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Accounting for cultural well‐being: an exploratory study of New Zealand regions

Accounting for cultural well‐being: an exploratory study of New Zealand regions Purpose – The purpose of this research is to explore the economic and social arguments used in support of government assistance for cultural well‐being, and the accounting measures used to capture cultural well‐being at a regional level in New Zealand. Design/methodology/approach – Accounting information reported in city council annual reports is used to examine expenditure on cultural well‐being. The research investigates possible relationships between regional economic growth and regional expenditure on arts, culture and heritage. It also investigates justifications for expenditure on activities classified under the category of arts, culture and heritage in the annual reports produced by New Zealand city councils. Findings – In most regions, funding for cultural activities has increased over the past ten years. The findings of this research indicate there is no significant relationship between funding on cultural activities and regional economic growth. Instead, the research highlights the emphasis placed on social benefit arising from funding cultural activities. Research limitations/implications – The research is limited by access to comparable data. Accordingly, not all New Zealand regions are included in the analysis, resulting in a small number of observations. Moreover, robust city‐based measures of economic growth are unavailable, resulting in the use of labour force participation as a proxy for economic growth, together with the elimination of some regions in part of the analysis. Originality/value – Extant literature indicates that government expenditure on artistic and cultural activities is undertaken for reasons that include: possible economic benefit or generation of externalities, mitigation of market failure, educational purposes or improved national identity. In New Zealand, the “merit good” argument prevails with the objective of spending on artistic and cultural activity by local government expected to generate social rather than economic benefit. http://www.deepdyve.com/assets/images/DeepDyve-Logo-lg.png Pacific Accounting Review Emerald Publishing

Accounting for cultural well‐being: an exploratory study of New Zealand regions

Pacific Accounting Review , Volume 24 (2): 26 – Sep 7, 2012

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Publisher
Emerald Publishing
Copyright
Copyright © 2012 Emerald Group Publishing Limited. All rights reserved.
ISSN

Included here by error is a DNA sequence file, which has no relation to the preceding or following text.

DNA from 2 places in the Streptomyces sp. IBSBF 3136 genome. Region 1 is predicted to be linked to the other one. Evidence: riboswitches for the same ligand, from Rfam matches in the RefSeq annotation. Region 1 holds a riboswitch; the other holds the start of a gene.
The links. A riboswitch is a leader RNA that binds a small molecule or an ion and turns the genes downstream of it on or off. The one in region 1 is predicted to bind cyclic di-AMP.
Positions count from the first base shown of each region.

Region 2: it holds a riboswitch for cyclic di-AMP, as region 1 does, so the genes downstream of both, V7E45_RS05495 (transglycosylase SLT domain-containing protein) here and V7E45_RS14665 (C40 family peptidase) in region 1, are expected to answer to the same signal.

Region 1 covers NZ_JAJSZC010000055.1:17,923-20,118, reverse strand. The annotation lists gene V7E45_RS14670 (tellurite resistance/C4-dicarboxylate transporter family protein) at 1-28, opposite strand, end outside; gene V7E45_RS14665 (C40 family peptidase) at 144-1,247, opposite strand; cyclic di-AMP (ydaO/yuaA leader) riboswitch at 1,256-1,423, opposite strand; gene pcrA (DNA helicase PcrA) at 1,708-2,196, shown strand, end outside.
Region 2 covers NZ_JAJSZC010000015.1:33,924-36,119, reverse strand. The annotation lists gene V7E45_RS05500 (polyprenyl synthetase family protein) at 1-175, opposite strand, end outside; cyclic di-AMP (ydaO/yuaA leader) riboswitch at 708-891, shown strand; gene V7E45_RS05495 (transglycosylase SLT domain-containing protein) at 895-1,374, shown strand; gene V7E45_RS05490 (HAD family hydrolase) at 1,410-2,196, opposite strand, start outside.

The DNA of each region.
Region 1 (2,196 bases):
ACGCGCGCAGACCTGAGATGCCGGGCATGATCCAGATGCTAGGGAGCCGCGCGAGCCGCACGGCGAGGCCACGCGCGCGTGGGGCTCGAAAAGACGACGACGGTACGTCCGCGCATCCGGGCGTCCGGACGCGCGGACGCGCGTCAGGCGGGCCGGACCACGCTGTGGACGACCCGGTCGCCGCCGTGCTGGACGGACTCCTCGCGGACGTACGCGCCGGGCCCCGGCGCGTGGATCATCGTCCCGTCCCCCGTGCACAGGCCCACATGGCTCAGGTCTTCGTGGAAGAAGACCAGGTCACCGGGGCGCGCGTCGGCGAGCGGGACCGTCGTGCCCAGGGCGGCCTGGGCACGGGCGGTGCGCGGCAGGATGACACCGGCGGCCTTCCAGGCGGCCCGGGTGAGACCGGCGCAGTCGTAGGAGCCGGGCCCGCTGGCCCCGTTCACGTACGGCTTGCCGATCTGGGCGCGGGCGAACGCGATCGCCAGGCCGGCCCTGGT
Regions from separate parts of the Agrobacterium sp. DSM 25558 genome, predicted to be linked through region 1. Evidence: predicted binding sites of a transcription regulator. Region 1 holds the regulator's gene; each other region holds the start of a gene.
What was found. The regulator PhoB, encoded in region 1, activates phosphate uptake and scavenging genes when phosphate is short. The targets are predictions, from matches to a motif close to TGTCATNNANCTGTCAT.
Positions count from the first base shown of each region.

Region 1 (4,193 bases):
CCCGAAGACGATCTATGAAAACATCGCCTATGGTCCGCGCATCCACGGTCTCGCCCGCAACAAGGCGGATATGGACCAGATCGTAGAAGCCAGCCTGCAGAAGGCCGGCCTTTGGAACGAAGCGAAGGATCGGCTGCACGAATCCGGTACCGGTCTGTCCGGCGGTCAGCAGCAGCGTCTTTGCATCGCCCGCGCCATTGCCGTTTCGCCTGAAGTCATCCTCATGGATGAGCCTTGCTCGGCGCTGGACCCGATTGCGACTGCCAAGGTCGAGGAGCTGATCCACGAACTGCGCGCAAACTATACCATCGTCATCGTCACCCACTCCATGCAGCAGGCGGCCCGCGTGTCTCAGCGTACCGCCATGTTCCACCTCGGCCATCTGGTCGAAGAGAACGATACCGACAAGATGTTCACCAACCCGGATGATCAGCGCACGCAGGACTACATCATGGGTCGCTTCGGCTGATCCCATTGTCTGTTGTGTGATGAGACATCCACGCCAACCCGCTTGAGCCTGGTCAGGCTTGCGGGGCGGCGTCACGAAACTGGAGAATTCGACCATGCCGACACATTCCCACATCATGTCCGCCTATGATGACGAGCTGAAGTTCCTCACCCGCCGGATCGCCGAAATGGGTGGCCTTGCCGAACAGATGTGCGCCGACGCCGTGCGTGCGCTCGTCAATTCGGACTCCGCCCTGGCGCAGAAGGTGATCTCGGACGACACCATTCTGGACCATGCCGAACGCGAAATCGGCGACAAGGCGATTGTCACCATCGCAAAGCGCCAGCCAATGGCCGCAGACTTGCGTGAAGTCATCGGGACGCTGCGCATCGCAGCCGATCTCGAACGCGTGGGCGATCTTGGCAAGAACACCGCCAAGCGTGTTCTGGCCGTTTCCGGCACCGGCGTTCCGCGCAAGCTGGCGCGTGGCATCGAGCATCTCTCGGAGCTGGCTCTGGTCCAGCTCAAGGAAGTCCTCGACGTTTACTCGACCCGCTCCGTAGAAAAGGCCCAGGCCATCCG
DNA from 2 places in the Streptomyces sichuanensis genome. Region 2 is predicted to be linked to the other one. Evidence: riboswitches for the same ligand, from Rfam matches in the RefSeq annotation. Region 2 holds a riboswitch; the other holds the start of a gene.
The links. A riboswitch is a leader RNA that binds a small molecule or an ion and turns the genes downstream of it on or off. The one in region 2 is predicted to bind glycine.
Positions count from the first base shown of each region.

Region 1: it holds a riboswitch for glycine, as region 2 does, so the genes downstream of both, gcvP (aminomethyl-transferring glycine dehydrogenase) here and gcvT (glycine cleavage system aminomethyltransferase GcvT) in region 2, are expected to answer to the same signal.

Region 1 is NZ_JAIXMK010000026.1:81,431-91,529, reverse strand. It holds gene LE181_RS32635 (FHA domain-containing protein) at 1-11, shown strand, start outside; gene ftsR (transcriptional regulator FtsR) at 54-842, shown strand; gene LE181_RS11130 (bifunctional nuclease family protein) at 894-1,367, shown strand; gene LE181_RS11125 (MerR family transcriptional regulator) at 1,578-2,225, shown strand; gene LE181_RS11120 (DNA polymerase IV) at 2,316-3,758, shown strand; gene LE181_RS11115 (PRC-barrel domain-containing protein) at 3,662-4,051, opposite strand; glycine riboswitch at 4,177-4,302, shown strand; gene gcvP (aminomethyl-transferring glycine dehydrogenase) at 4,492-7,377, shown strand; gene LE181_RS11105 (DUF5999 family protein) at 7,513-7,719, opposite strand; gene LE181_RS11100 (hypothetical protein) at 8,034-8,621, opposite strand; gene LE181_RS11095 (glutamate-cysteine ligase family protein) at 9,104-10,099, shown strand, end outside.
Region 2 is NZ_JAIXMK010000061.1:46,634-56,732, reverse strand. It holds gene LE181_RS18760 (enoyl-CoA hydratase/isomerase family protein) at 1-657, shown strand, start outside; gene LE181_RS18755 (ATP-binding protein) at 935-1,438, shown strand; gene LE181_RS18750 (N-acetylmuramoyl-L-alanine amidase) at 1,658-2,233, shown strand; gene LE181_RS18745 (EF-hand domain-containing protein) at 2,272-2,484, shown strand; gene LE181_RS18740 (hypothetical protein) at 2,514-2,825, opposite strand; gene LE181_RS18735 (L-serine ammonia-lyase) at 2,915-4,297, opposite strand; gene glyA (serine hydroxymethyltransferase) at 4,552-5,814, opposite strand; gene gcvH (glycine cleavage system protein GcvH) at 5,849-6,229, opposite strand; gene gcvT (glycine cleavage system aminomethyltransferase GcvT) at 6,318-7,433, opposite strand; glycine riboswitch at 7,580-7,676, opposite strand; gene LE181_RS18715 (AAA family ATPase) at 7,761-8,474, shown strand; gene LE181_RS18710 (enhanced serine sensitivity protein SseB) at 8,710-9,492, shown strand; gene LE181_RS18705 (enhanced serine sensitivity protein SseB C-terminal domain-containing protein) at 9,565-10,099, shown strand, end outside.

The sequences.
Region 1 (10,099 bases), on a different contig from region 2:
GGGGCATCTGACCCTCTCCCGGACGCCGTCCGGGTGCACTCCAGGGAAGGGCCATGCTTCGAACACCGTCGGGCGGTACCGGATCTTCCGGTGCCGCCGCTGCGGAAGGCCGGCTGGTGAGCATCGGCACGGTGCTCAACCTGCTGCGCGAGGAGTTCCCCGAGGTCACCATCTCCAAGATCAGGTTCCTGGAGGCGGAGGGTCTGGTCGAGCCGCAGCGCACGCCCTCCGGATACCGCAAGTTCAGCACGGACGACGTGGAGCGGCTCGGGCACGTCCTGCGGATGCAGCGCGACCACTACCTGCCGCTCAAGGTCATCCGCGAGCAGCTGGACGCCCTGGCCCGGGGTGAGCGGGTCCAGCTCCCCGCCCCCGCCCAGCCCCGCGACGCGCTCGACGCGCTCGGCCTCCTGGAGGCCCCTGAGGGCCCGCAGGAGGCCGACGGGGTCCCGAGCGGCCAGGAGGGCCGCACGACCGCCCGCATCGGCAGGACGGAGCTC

0114-0582
DOI
10.1108/01140581211258443
Publisher site
See Article on Publisher Site

Abstract

Purpose – The purpose of this research is to explore the economic and social arguments used in support of government assistance for cultural well‐being, and the accounting measures used to capture cultural well‐being at a regional level in New Zealand. Design/methodology/approach – Accounting information reported in city council annual reports is used to examine expenditure on cultural well‐being. The research investigates possible relationships between regional economic growth and regional expenditure on arts, culture and heritage. It also investigates justifications for expenditure on activities classified under the category of arts, culture and heritage in the annual reports produced by New Zealand city councils. Findings – In most regions, funding for cultural activities has increased over the past ten years. The findings of this research indicate there is no significant relationship between funding on cultural activities and regional economic growth. Instead, the research highlights the emphasis placed on social benefit arising from funding cultural activities. Research limitations/implications – The research is limited by access to comparable data. Accordingly, not all New Zealand regions are included in the analysis, resulting in a small number of observations. Moreover, robust city‐based measures of economic growth are unavailable, resulting in the use of labour force participation as a proxy for economic growth, together with the elimination of some regions in part of the analysis. Originality/value – Extant literature indicates that government expenditure on artistic and cultural activities is undertaken for reasons that include: possible economic benefit or generation of externalities, mitigation of market failure, educational purposes or improved national identity. In New Zealand, the “merit good” argument prevails with the objective of spending on artistic and cultural activity by local government expected to generate social rather than economic benefit.

Journal

Pacific Accounting ReviewEmerald Publishing

Published: Sep 7, 2012

Keywords: Cultural expenditure; Local government; Accounting; New Zealand

References